In poverty, there is no room for error — and no room for risk.
“One Nation under God, indivisible, with liberty and justice for all. Except the poor, lol!” — the honest pledge.
For some girls, chores are a training academy for a life as a housekeeper.
Researchers have developed a method to identify impoverished areas using free information from satellite imagery.
Developing countries stand to lose $177 billion each year or about half a percentage point of GDP due to delays in the physical development of children.
Significant progress has been made in curbing poverty at the global level, but the rapid escalation of climate change could force developing regions to take two steps backwards. A World Bank report says as many as 100 million people could be pushed back into poverty by 2030 if no measures are taken, i.e. we go about business as usual
For girls about to have their first period in rural India, menstruation can change their lives for the worst. Unable to afford disposable pads and tampons, girls often use rags which they reuse risking all sorts of health complications due to lack of sanitation. Many also decide to drop out of school out of fear that their rags might show or leak blood. “A fear of staining their clothes and being teased or humiliated about it by their male classmates seems to be a major reason of girls themselves choosing to miss their classes,” Maria Fernandez Ruiz de Larrinaga, communications specialist at UNICEF India says.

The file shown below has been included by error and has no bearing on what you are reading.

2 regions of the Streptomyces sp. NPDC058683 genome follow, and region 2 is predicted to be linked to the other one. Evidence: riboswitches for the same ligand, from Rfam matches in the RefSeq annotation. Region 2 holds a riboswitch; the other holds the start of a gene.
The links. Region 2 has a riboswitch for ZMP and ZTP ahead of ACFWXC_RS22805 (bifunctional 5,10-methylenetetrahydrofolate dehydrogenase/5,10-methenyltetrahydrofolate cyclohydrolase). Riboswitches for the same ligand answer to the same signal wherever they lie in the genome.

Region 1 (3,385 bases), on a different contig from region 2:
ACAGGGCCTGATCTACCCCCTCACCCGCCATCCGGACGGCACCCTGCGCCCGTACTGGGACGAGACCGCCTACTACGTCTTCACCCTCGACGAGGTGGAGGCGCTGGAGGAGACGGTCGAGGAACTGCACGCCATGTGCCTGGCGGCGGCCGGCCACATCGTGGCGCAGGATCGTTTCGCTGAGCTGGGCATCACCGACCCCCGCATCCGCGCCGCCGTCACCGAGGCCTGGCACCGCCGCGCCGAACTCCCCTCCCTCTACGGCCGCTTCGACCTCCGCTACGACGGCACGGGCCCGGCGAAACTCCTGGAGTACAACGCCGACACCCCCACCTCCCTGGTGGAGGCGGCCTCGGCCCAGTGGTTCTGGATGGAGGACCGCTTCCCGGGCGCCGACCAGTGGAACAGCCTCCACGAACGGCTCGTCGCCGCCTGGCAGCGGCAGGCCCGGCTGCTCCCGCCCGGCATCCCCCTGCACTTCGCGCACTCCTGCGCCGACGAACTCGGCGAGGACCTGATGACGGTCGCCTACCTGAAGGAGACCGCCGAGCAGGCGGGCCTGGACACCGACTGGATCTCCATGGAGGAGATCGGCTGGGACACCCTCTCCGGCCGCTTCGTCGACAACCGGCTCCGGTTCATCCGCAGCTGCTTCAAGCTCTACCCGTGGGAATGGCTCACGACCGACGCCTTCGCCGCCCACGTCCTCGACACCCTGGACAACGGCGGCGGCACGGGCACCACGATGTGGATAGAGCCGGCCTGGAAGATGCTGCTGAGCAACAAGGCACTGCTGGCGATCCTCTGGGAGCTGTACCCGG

Researchers in the UK have found that male children from poor homes growing up in better-off areas are more likely to engage in antisocial behavior. But disadvantaged boys living in areas where three-quarters of the population was poor had the lowest rates of such behaviour. The findings are grim, since they suggest mixed income communities could bear some unforeseen negative consequences, which might outweigh the benefits.
Providing free water in schools could be key to helping people in developing countries lift themselves out of poverty according to research from the University of East Anglia. Children who go to schools which provide free water have reported better overall health, and teachers reported fewer children off sick; it seems fairly clear that there’s a connection between clean water
The world is changing awfully fast, and with change expect many paradigms to shift or crumble entirely to dust. Over the course of a mere couple of decades, world’s politics has changed dramatically. Superpowers have fallen, the Cold War is well behind us and countries which not long ago were considered hallmarks of poverty have significantly changed their status. I
A new report made by a team of Harvard researchers proposes a set of measures aimed at leveling the health ground in the world by 2035. The authors envision a grand convergence, namely closing the most egregious equity gaps we still have between poor and rich populations around the world. Isn’t offering the same health benefits to everyone, indifferent of their
=Poverty posses long-lasting social, emotional and, least not forget, cognitive perils. A recent study found that people under financial strain have a hard time focusing on anything else other than their day-to-day strides, seriously affecting their cognitive abilities. The researchers, led by noted Harvard economist Sendhil Mullainathan, found that people affected by poverty scored as much as ten points lower than